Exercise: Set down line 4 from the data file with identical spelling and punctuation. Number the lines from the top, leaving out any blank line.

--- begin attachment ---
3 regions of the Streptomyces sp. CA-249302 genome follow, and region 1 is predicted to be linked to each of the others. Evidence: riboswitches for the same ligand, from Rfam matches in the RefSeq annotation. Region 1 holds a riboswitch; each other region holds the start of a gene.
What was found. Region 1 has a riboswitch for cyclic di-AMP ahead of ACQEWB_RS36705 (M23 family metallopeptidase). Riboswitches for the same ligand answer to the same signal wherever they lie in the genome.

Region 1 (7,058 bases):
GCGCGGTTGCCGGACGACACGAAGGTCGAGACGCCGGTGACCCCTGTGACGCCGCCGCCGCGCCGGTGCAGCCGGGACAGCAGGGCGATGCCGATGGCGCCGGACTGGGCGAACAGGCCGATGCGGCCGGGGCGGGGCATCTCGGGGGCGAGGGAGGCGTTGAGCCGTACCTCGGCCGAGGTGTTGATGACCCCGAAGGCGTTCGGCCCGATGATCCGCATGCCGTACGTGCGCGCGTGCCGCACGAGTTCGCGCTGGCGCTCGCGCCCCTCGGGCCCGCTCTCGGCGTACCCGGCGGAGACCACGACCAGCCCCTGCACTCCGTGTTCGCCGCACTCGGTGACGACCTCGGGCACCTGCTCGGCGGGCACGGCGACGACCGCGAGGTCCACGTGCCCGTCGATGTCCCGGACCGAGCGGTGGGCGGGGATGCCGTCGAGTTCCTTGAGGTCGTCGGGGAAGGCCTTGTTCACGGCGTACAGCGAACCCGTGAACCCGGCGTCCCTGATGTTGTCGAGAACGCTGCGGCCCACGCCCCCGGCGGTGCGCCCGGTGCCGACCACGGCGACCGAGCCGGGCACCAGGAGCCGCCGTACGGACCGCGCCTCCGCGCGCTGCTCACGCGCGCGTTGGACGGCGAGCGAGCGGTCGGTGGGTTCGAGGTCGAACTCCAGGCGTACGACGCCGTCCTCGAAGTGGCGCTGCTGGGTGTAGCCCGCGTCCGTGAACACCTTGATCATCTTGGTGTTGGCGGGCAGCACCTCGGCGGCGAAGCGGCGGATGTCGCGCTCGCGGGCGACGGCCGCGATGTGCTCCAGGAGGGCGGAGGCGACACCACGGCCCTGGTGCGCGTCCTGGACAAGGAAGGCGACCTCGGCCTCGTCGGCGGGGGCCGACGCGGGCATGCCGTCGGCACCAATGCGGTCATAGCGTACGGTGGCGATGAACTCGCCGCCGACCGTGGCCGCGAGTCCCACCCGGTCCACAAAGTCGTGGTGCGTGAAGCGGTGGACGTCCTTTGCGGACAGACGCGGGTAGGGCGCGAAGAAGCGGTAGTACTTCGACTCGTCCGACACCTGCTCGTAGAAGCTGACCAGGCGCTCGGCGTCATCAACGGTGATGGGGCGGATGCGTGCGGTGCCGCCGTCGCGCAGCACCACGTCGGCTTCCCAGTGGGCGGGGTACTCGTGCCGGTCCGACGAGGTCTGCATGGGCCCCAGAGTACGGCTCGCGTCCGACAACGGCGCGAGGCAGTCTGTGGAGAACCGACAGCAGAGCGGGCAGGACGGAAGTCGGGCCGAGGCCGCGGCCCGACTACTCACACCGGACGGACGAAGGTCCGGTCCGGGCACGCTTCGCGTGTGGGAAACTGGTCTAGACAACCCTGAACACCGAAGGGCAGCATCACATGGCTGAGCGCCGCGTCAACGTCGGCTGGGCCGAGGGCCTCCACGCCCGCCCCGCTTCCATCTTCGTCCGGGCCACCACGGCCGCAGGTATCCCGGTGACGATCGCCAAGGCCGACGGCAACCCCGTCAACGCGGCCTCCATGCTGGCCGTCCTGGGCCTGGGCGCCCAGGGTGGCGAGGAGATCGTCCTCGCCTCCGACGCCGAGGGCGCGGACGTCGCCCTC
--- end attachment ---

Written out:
GCGCGGTTGCCGGACGACACGAAGGTCGAGACGCCGGTGACCCCTGTGACGCCGCCGCCGCGCCGGTGCAGCCGGGACAGCAGGGCGATGCCGATGGCGCCGGACTGGGCGAACAGGCCGATGCGGCCGGGGCGGGGCATCTCGGGGGCGAGGGAGGCGTTGAGCCGTACCTCGGCCGAGGTGTTGATGACCCCGAAGGCGTTCGGCCCGATGATCCGCATGCCGTACGTGCGCGCGTGCCGCACGAGTTCGCGCTGGCGCTCGCGCCCCTCGGGCCCGCTCTCGGCGTACCCGGCGGAGACCACGACCAGCCCCTGCACTCCGTGTTCGCCGCACTCGGTGACGACCTCGGGCACCTGCTCGGCGGGCACGGCGACGACCGCGAGGTCCACGTGCCCGTCGATGTCCCGGACCGAGCGGTGGGCGGGGATGCCGTCGAGTTCCTTGAGGTCGTCGGGGAAGGCCTTGTTCACGGCGTACAGCGAACCCGTGAACCCGGCGTCCCTGATGTTGTCGAGAACGCTGCGGCCCACGCCCCCGGCGGTGCGCCCGGTGCCGACCACGGCGACCGAGCCGGGCACCAGGAGCCGCCGTACGGACCGCGCCTCCGCGCGCTGCTCACGCGCGCGTTGGACGGCGAGCGAGCGGTCGGTGGGTTCGAGGTCGAACTCCAGGCGTACGACGCCGTCCTCGAAGTGGCGCTGCTGGGTGTAGCCCGCGTCCGTGAACACCTTGATCATCTTGGTGTTGGCGGGCAGCACCTCGGCGGCGAAGCGGCGGATGTCGCGCTCGCGGGCGACGGCCGCGATGTGCTCCAGGAGGGCGGAGGCGACACCACGGCCCTGGTGCGCGTCCTGGACAAGGAAGGCGACCTCGGCCTCGTCGGCGGGGGCCGACGCGGGCATGCCGTCGGCACCAATGCGGTCATAGCGTACGGTGGCGATGAACTCGCCGCCGACCGTGGCCGCGAGTCCCACCCGGTCCACAAAGTCGTGGTGCGTGAAGCGGTGGACGTCCTTTGCGGACAGACGCGGGTAGGGCGCGAAGAAGCGGTAGTACTTCGACTCGTCCGACACCTGCTCGTAGAAGCTGACCAGGCGCTCGGCGTCATCAACGGTGATGGGGCGGATGCGTGCGGTGCCGCCGTCGCGCAGCACCACGTCGGCTTCCCAGTGGGCGGGGTACTCGTGCCGGTCCGACGAGGTCTGCATGGGCCCCAGAGTACGGCTCGCGTCCGACAACGGCGCGAGGCAGTCTGTGGAGAACCGACAGCAGAGCGGGCAGGACGGAAGTCGGGCCGAGGCCGCGGCCCGACTACTCACACCGGACGGACGAAGGTCCGGTCCGGGCACGCTTCGCGTGTGGGAAACTGGTCTAGACAACCCTGAACACCGAAGGGCAGCATCACATGGCTGAGCGCCGCGTCAACGTCGGCTGGGCCGAGGGCCTCCACGCCCGCCCCGCTTCCATCTTCGTCCGGGCCACCACGGCCGCAGGTATCCCGGTGACGATCGCCAAGGCCGACGGCAACCCCGTCAACGCGGCCTCCATGCTGGCCGTCCTGGGCCTGGGCGCCCAGGGTGGCGAGGAGATCGTCCTCGCCTCCGACGCCGAGGGCGCGGACGTCGCCCTC